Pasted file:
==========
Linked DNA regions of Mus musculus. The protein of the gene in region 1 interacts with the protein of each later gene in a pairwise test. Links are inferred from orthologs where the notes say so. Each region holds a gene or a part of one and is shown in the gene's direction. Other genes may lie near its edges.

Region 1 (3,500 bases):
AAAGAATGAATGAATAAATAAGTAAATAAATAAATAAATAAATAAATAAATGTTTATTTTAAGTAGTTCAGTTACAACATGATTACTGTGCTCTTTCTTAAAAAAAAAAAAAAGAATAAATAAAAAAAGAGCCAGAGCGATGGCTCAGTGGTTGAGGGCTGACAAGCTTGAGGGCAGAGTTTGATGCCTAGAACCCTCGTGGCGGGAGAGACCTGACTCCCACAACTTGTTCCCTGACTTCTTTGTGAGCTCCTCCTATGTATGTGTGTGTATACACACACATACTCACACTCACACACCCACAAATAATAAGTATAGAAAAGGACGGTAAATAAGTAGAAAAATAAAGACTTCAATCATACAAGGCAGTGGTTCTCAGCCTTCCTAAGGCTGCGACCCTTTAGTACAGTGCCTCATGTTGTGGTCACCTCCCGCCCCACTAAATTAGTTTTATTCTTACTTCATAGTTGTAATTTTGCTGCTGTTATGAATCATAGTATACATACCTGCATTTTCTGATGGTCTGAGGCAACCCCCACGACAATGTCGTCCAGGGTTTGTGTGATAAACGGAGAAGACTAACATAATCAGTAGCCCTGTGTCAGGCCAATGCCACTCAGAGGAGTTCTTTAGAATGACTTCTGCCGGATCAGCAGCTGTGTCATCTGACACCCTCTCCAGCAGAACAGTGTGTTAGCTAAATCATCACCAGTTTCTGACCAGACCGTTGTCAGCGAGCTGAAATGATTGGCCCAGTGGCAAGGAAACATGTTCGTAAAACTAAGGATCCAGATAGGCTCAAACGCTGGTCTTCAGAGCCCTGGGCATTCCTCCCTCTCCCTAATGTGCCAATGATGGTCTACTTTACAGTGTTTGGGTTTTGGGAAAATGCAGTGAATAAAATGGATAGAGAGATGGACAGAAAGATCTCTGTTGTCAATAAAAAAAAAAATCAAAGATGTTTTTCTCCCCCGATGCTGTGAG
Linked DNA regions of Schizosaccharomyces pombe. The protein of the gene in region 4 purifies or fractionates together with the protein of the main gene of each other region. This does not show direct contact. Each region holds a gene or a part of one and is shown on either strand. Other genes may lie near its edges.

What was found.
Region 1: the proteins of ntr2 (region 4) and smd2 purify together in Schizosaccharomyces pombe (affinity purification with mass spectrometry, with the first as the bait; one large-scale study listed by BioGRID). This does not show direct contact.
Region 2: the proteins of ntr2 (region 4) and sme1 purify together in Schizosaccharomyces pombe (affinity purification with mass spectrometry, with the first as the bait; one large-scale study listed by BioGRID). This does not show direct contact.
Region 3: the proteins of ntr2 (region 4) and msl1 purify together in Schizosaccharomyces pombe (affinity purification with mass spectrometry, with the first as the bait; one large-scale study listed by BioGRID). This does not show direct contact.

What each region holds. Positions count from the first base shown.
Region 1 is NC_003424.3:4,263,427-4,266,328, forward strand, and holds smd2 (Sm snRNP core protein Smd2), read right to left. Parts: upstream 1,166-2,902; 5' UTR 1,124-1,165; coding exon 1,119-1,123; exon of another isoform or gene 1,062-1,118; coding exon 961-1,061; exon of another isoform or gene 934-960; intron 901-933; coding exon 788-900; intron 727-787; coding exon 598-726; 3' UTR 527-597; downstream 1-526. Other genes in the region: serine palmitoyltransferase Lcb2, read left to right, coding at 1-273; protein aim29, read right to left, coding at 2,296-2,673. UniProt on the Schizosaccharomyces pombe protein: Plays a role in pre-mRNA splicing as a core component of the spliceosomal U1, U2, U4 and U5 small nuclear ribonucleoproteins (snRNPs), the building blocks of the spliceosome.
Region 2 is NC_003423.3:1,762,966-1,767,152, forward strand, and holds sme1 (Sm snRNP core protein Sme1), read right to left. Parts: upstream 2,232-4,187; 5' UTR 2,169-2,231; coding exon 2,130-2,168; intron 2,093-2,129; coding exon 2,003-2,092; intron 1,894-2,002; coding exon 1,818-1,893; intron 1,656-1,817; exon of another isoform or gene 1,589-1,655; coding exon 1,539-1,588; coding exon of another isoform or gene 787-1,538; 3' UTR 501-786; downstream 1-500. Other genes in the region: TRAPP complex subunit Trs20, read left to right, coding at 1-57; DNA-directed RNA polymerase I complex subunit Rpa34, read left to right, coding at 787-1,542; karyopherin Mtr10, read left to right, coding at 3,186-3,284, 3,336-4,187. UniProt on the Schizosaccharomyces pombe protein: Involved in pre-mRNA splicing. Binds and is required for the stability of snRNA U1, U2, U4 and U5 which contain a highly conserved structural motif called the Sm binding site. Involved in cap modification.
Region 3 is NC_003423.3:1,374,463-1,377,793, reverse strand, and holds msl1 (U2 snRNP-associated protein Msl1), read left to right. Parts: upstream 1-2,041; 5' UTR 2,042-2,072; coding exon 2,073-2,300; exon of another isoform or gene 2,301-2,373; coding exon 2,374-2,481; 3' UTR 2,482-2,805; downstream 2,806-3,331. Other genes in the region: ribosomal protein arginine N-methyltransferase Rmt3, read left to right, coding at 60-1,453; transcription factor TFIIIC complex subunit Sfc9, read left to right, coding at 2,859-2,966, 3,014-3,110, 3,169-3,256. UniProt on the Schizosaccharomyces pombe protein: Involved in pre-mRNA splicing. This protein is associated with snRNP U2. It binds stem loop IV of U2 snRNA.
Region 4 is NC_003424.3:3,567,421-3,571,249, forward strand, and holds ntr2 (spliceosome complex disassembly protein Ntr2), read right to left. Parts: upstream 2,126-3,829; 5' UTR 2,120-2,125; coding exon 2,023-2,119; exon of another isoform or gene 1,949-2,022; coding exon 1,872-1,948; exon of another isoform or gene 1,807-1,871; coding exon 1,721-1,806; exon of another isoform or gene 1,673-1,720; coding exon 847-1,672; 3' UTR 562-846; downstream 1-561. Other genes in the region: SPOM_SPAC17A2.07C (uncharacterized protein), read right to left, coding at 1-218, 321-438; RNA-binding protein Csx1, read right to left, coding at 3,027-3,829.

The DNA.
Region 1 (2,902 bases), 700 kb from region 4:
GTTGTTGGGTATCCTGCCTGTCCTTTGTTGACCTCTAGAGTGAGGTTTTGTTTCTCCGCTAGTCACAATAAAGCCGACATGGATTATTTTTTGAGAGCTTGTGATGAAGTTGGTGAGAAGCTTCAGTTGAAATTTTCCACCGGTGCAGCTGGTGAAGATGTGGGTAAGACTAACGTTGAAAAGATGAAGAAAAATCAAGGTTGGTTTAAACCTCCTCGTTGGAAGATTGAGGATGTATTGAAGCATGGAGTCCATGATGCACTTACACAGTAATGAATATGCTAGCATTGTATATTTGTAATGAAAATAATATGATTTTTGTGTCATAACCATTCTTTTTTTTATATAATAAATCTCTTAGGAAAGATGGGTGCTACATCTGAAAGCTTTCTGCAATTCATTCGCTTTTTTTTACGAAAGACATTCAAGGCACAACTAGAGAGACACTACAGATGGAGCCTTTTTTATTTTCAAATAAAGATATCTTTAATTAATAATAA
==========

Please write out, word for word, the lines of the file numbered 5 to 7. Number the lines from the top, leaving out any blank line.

What was found.
Region 1: the proteins of ntr2 (region 4) and smd2 purify together in Schizosaccharomyces pombe (affinity purification with mass spectrometry, with the first as the bait; one large-scale study listed by BioGRID). This does not show direct contact.
Region 2: the proteins of ntr2 (region 4) and sme1 purify together in Schizosaccharomyces pombe (affinity purification with mass spectrometry, with the first as the bait; one large-scale study listed by BioGRID). This does not show direct contact.